Hospitalized COVID-19 patients often receive a lot of medication to control pain and anxiety, especially in intensive care units, said Dr. Greg Martin, president of the Society of Critical Care Medicine. Patients placed on ventilators, for example, are often sedated to make them more comfortable.

Martin said he’s concerned by the study’s findings, which suggest patients are unnecessarily continuing medications after leaving the hospital.

“I worry that COVID-19 patients, especially those who are severely and critically ill, receive a lot of medications during the hospitalization, and because they have persistent symptoms, the medications are continued after hospital discharge,” he said.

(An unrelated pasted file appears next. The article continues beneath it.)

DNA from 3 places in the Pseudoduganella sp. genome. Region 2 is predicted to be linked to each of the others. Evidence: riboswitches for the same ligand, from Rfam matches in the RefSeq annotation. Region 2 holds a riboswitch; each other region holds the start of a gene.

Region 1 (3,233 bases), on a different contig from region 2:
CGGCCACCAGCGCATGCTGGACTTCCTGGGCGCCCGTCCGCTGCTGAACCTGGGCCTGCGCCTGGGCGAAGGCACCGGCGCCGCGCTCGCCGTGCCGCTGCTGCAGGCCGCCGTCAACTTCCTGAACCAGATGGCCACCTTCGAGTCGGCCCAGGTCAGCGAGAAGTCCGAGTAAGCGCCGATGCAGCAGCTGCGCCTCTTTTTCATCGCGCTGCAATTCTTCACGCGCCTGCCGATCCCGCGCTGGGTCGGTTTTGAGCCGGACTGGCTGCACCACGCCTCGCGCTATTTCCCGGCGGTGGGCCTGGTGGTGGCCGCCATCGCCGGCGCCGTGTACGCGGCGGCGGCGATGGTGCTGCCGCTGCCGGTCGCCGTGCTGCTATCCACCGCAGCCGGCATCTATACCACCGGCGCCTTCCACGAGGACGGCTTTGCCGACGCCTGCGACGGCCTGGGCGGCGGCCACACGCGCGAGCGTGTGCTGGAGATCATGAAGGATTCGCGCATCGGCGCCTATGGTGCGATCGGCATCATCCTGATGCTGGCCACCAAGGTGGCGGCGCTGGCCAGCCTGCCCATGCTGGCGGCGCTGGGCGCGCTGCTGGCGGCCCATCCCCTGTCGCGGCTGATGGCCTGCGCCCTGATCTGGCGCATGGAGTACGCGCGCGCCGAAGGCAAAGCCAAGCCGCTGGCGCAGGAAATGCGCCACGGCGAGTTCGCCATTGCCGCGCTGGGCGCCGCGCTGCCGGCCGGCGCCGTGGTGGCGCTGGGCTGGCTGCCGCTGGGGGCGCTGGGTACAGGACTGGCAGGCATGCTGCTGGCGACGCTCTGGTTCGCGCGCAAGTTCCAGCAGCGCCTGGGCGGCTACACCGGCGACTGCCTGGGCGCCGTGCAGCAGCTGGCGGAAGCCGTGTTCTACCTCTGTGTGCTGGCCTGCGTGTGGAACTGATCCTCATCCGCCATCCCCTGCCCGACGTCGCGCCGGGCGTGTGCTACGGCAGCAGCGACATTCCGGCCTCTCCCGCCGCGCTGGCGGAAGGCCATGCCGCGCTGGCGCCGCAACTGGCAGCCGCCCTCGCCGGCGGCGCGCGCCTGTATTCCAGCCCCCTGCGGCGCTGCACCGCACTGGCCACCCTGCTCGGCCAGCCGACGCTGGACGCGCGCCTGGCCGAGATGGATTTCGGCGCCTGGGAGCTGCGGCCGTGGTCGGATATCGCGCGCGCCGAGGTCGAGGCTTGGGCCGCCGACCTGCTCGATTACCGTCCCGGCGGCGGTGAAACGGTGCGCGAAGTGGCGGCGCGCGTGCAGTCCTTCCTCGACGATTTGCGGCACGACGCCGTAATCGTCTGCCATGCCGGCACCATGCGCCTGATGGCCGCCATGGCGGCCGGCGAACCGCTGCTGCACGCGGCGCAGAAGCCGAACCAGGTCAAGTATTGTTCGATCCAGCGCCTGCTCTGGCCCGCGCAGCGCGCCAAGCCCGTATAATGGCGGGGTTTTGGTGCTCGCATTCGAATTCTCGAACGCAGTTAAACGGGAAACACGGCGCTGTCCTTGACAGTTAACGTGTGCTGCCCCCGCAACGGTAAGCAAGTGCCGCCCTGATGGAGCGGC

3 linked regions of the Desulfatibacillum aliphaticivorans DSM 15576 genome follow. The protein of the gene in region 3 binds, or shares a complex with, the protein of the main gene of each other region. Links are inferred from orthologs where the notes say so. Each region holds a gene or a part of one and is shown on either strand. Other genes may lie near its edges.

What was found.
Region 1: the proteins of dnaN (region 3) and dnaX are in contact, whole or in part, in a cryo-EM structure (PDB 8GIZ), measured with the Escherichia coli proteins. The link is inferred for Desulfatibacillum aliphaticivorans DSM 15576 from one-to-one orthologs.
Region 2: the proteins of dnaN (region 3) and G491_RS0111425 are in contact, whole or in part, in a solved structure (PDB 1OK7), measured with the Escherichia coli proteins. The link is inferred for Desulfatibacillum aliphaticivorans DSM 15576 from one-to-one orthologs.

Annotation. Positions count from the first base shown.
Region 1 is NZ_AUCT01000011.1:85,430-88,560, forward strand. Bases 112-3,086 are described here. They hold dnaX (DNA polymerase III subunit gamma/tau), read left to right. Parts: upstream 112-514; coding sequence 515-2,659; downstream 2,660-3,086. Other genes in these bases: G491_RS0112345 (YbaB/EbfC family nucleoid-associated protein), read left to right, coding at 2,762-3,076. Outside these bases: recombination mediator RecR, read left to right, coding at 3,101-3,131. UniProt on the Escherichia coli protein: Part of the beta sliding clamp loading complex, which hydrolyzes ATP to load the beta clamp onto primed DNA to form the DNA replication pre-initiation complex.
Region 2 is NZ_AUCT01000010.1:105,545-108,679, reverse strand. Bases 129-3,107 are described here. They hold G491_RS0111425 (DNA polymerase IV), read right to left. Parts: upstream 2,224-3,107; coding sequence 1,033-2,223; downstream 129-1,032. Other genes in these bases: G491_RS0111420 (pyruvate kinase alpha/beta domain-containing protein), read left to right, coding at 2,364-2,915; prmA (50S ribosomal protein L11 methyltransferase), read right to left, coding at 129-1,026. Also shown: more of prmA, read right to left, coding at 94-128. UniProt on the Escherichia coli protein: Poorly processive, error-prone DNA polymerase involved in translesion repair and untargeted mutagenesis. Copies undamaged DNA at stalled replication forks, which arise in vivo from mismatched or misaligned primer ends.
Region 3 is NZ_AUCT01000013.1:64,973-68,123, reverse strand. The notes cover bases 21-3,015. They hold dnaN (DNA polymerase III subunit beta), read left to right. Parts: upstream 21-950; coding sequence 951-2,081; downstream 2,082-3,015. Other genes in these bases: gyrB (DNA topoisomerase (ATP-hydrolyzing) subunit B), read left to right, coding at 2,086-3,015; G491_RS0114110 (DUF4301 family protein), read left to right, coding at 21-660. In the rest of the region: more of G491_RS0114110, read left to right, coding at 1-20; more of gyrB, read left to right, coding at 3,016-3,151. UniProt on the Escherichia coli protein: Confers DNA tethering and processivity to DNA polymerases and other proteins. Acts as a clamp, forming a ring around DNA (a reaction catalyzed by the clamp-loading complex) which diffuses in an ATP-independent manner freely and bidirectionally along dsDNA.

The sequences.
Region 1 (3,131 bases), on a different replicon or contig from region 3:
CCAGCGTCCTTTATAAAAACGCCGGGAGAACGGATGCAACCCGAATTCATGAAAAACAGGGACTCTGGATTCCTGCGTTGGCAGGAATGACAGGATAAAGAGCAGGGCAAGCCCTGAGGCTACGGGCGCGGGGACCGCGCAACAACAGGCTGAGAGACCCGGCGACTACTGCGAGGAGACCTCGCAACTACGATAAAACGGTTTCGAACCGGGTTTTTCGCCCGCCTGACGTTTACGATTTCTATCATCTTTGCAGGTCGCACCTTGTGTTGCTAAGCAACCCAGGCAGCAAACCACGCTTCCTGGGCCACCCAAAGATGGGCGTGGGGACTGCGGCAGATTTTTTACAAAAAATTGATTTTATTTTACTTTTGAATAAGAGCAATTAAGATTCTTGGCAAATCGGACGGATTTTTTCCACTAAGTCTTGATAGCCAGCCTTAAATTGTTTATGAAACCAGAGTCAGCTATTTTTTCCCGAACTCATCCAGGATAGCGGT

While some COVID-19 patients are experiencing muscle and bone pain for the first time, others say the illness has intensified their preexisting pain.

Rachael Sunshine Burnett has suffered from chronic pain in her back and feet for 20 years, ever since an accident at a warehouse where she once worked. But Burnett, who first was diagnosed with COVID-19 in April 2020, said the pain soon became 10 times worse and spread to the area between her shoulders and spine.

Although she was already taking long-acting OxyContin twice a day, her doctor prescribed an additional opioid called oxycodone, which relieves pain immediately. She was reinfected with COVID-19 in December.

“It’s been a horrible, horrible year,” said Burnett, 43, of Coxsackie, N.Y.

Doctors should recognize that pain can be a part of long COVID, Martin said. “We need to find the proper non-narcotic treatment for it, just like we do with other forms of chronic pain,” he said.